Debate about "Trumpcare" — the repeal, and replacement, of the 2010 Affordable Care Act — has ignored the fact that congressional Republicans are, effectively, also working to repeal, and replace, the 1965 Medicaid Act.
This “traditional Medicaid” has covered those who are aged, blind and have disabilities for over a half-century. It serves over three-fifths of patients in nursing homes. Were the real objective to close nursing homes nationwide it could not be better achieved.
In 1965 more House Republicans voted for creating the Medicaid program than voted against it. Today the Republican House speaker, Paul RyanPaul Davis RyanPaul Ryan researched narcissistic personality disorder after Trump win: book Paul Ryan says it's 'really clear' Biden won election: 'It was not rigged. It was not stolen' Democrats fret over Trump-district retirements ahead of midterms MORE, has said he first thought about cutting Medicaid while “drinking at a keg” in college. His dream is on the cusp of being realized: The House-passed American Health Care Act (AHCA) would reduce Medicaid funding by $834 billion.
President Trump — who had promised to oppose Medicaid cuts — described the House bill as "mean, mean, mean” following his celebration of its passage. It eviscerates the state-federal Medicaid partnership.
The Senate's Better Care Reconciliation Act (BCRA) would cut$772 billion from Medicaid, but do so in ways even more disastrous for long-term care than the AHCA.. Senate Republicans are still struggling to get the necessary votes.
Medicaid is the primary funder of long-term care, particularly as longevity and costs associated with it, have increased. My paternal grandparents were among many elderly people I have known who didn’t expect to live as long as they did. They made it to 85 and 91, respectively, without ever needing nursing home care — but their last years were difficult.
As of last measure, almost 42 percent of nursing home patients were over 85. Medicaid also funds home-and-community-based long term-care settings for those not needing 24/7 care. The state of Washington, for example, leads in funding the entire long-term care continuum. Since July 2009 there are 1,500 fewer Medicaid patients in Washington’s nursing homes, and 11,000 more in home-and-community-based settings. All of these vulnerable lives are put at risk by congressional GOP efforts.
Currently, the federal government matches state expenditures on Medicaid with a formula based upon per-capita income. Poorer states get as much as 75 percent of costs paid by the federal government, while the most affluent states get as little as 50 percent.
Both the AHCA and BCRA would eliminate federal Medicaid matching funds and replace them with per-capita caps.
The impact would be inhumane. Medicaid beneficiaries will be placed into conflict with one another as states are forced to triage. State support for Medicaid is not robust, especially in economic downturns, even with the “incentive” of federal matching. Without that federal incentive state cuts will be even easier, and fiscally necessary (as states, unlike the federal government, must balance their budgets), to implement.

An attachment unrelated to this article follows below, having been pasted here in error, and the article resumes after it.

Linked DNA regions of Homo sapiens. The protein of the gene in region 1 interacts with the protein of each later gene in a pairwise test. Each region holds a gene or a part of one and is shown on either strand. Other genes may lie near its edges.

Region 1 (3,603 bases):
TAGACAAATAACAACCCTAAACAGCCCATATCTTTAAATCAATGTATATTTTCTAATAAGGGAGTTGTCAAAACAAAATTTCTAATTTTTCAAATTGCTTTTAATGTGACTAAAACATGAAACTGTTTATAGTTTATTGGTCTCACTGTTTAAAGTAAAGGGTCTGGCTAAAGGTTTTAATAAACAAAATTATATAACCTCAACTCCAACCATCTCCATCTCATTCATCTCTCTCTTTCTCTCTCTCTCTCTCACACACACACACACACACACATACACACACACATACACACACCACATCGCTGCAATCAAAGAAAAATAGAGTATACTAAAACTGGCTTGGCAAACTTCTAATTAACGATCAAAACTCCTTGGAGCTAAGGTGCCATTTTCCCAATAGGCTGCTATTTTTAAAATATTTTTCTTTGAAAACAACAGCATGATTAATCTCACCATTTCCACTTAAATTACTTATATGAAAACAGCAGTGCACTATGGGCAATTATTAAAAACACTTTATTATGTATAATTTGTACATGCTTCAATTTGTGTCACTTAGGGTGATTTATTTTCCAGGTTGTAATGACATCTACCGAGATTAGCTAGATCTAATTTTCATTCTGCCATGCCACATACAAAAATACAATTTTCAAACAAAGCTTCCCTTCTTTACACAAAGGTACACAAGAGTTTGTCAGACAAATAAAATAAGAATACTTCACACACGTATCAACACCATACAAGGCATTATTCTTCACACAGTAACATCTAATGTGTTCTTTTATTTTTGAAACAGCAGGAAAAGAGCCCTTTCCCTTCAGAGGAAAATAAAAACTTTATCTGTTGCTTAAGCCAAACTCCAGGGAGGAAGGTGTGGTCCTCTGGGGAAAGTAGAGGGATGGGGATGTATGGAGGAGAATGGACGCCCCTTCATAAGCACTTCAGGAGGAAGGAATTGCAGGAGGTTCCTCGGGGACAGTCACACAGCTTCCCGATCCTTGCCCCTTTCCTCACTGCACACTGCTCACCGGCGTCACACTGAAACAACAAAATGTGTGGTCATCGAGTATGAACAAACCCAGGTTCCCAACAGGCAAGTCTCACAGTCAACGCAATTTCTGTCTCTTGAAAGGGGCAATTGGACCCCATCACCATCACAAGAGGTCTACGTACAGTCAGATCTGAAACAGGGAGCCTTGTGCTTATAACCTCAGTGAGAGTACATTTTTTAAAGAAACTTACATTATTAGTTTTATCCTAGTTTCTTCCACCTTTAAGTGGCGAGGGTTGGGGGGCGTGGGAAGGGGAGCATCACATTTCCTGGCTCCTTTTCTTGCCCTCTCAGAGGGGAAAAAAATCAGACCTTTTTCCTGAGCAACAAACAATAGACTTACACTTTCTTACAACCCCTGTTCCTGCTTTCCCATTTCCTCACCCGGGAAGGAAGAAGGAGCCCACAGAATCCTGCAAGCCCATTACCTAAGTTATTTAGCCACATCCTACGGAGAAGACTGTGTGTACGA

Closure of Medicaid-serving nursing homes would displace workers — 85 percent of whom are women — and elderly residents, over two-thirds of whom are women.
Examples from my state of New Hampshire illustrate the prospective impact.
New Hampshire already has the nation’s third-worst gap between state payments and Medicaid care costs for nursing homes. Under one projection, the BCRA would rob care by an average of over $1 million per New Hampshire nursing home – though facilities would close well before that occurred.
For the 40–bed Holy Cross Health Center in Manchester, a nonprofit that serves impoverished Catholic nuns, losses on Medicaid care currently run into the hundreds of thousands of dollars. My association’s faith-based members are, in effect, providing charity already for the government – they have no more capacity to give.
Assisted living facilities only receive $49 a day for care, meals, and housing — a Medicaid payment frozen since 2010 — while those providing Medicaid in-home care struggle without living wages. Chronic state underfunding has had the effect of making home-and-community-based settings a less-attractive, and often unavailable, Medicaid option than they should be. Cuts under the BCRA would simply eliminate these options.
The 26-bed Cedarcrest Center for Children with Disabilities, the state’s only intermediate care facility for individuals with intellectual disabilities, serves an all-Medicaid population as young as infants, and struggles to recruit, and retain, quality staff — as do all other Medicaid providers in a state with the nation’s lowest unemployment. It currently has six children on ventilators, and already must hold fundraisers to make up for Medicaid underfunding.
These challenges exist in a system in which the federal government matches, dollar-for-dollar, the pittance a frugal state government spends. So imagine how much worse things will be if that federal matching goes away, and the New Hampshire budget suffers the loss of hundreds of millions of dollars?
Vulnerable people cannot be made to suffer the effects of social science experiments first conceived at college keggers. Nor should they be forced to compete, as in “Lord of the Flies,” to see who can blow the conch shell the loudest as care funding is decimated.
Senators must reject this immorality.
Brendan Williams is the president/CEO of the New Hampshire Health Care Association, which represents 90 long-term care facilities.
The views expressed by contributors are their own and are not the views of The Hill.